Park laboratory is interested in understanding the mechanism of drug resistance and developing novel targeted and immunotherapeutic strategies to treat cancer.

Cancer Cell Signaling: We have investigated the mechanism of resistance to BCL2 inhibition and the effect of aurora kinase (AURK) inhibition in BCL2-rearranged lymphomas, such as follicular lymphoma and double-hit lymphoma. Our data demonstrate that BCL2-rearranged lymphomas harbor intrinsic resistance to BCL2 inhibition via rapid and profound downregulation of the TP53 axis. This may explain the relative lack of clinical activity associated with venetoclax, a Bcl-2 inhibitor, in BCL2-rearranged lymphomas. Inhibition of AURK effectively restores the TP53/p21/BAX pro-apoptotic axis in resistant lymphoma cells, making BCL2-rearranged lymphomas exquisitely sensitive to the combined inhibition of BCL2 and AURK. Furthermore, the combination of venetoclax and MLN-8237, an AURK inhibitor, demonstrates excellent efficacy and favorable toxicity profiles in BCL2-rearranged lymphoma animal models, hence laying the groundwork for further evaluation of this combination in clinical settings.

NextGen Targeted Therapy Platform: Our group has engineered a high precision drug delivery platform using pretargeted NPs. This novel NP system employs bi-orthogonal “click” chemistry to deliver small molecules directly to the tumor to minimize off-target as well as on-target toxicities arising from multi-target inhibition. As a proof of concept, our group has successfully developed a pretargeted NP platform to deliver BEZ235, a dual PI3K/mTOR small molecule inhibitor, and the pretargeted NP platform led to an 8-fold increase in tumor uptake and a 10-fold increase in the therapeutic index (Effective Dose to Toxic Dose Ratio) compared to the conventional delivery of the free small molecule drug, in lymphoma animal models. We aim to further investigate this novel targeting platform by loading potent small molecule drugs in pretargeted NPs for treatment of lymphoma.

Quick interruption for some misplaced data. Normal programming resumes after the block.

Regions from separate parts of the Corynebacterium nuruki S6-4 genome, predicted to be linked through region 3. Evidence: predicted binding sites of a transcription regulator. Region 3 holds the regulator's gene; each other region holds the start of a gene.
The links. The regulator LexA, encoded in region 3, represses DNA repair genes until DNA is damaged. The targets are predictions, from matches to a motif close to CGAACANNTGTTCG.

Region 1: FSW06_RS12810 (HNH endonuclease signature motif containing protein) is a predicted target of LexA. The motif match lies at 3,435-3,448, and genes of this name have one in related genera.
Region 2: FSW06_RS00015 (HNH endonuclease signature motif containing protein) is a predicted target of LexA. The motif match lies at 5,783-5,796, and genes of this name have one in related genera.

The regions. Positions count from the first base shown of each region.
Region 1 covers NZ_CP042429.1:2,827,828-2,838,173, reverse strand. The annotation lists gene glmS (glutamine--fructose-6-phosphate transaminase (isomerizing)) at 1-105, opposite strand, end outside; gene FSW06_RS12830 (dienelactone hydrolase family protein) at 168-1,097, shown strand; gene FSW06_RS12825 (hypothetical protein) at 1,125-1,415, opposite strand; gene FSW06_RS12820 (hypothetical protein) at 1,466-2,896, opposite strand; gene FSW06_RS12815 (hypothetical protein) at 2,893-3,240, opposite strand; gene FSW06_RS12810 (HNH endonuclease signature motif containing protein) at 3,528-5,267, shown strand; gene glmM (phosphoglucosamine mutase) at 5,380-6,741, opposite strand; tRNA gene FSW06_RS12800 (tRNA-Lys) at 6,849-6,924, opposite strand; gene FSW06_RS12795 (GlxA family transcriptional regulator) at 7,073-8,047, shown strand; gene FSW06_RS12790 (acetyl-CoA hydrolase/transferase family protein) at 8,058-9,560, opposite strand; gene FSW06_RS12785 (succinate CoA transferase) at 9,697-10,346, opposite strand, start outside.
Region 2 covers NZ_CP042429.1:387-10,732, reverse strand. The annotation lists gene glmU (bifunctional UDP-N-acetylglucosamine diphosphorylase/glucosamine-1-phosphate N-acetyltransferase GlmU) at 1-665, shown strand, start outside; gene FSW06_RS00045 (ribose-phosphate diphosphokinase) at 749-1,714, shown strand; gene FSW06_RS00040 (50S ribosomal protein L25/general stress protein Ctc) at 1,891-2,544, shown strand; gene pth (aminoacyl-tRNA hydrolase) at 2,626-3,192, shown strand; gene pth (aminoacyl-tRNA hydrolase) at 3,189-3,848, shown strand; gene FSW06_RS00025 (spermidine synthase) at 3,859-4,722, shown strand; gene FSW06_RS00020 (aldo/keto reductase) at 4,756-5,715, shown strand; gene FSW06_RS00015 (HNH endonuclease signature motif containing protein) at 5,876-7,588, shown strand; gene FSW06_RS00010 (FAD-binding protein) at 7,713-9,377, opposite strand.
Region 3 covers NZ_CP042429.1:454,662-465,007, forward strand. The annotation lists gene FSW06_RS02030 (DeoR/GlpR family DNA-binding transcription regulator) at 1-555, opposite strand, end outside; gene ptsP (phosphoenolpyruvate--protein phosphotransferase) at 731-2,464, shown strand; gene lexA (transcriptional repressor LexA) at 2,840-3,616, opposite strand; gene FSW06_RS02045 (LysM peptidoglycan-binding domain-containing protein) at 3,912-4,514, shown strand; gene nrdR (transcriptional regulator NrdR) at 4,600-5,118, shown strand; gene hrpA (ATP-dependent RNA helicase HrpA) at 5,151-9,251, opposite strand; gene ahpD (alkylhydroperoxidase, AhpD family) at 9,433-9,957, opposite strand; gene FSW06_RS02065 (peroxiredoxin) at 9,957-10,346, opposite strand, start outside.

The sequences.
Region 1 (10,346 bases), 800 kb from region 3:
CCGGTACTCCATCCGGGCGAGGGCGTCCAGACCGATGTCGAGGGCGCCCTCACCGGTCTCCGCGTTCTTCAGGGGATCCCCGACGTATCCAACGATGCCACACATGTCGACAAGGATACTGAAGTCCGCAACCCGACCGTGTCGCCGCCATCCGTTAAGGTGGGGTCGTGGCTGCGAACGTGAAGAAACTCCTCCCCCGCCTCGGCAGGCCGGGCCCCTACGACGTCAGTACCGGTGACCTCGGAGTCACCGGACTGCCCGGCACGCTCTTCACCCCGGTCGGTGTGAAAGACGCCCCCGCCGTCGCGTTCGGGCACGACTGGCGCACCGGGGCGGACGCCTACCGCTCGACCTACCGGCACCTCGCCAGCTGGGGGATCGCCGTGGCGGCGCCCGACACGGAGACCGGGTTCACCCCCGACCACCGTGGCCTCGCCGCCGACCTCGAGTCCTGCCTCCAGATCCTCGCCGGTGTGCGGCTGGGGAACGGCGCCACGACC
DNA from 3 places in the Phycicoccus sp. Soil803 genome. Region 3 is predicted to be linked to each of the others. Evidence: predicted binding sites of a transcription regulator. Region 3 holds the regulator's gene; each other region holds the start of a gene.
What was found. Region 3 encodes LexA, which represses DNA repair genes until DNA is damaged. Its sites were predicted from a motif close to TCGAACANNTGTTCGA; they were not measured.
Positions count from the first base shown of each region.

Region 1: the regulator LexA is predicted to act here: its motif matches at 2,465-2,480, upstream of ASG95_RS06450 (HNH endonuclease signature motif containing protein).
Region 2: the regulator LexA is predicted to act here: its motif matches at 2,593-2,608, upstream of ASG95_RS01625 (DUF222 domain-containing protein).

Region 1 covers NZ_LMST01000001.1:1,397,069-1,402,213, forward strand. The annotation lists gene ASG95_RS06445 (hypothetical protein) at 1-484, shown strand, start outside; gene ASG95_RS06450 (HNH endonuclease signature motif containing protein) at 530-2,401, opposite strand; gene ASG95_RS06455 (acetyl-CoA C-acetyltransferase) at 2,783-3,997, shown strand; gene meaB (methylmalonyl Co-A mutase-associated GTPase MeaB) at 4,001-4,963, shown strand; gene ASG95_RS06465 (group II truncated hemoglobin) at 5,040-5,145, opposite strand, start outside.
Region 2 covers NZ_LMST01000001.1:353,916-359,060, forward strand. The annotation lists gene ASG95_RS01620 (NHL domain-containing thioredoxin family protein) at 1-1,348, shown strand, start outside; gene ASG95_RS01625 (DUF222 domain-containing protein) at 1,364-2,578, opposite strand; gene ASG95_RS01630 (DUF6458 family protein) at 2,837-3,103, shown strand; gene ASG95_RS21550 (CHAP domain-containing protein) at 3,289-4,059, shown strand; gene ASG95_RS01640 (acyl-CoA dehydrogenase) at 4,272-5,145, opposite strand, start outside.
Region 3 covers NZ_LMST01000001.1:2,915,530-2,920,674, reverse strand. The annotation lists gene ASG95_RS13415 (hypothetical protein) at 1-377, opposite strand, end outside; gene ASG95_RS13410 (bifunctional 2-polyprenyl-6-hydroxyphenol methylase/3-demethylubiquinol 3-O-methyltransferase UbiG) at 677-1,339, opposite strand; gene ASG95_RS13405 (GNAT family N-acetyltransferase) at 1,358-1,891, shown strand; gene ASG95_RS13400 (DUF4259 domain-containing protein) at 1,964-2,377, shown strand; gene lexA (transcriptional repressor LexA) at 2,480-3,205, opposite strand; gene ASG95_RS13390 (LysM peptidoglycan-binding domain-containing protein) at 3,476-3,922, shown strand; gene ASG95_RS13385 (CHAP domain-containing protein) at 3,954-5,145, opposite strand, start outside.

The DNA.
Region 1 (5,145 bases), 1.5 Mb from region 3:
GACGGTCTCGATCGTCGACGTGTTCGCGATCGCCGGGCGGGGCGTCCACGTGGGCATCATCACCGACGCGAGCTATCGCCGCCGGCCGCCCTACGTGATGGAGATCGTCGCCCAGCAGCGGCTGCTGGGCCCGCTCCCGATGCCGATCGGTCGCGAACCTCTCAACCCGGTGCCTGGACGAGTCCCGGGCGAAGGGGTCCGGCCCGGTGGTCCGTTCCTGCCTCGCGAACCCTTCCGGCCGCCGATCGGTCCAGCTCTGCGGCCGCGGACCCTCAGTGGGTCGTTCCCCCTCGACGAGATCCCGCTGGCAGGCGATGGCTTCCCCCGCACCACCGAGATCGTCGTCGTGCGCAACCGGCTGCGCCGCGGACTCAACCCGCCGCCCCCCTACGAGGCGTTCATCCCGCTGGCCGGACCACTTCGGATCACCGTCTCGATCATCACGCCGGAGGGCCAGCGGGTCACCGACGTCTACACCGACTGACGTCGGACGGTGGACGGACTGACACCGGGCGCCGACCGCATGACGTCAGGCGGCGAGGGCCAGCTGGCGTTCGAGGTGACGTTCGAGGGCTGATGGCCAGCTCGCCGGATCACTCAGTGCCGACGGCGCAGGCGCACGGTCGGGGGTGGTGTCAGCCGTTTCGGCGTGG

Cellular immunotherapy using targeted NK cells: We have explored novel strategies to enhance cellular immunotherapy. Our group has developed a NP-based trispecific NK cell engager platform that can target epidermal growth factor receptor (EGFR)–overexpressing tumors and promote the recruitment and activation of NK cells to eradicate the target cancer cells. We have demonstrated that effective NK cell activation can be achieved by coactivation of CD16 and 4-1BB stimulatory molecules on NK cells with nanoengagers, and the nanoengagers are more effective than free antibodies. Trispecific nanoengagers can augment both NK-activating agents and chemotherapy as highly effective anticancer agents, providing robust chemoimmunotherapy.

Lab Members

Steven Park, MD

Steven Park, MD
Principal Investigator

Google Scholar Profile

Larry Druhan, PhD  Supriya Chakraborty, PhD 
Sera Seegers, MS
Margaret Templeton, BS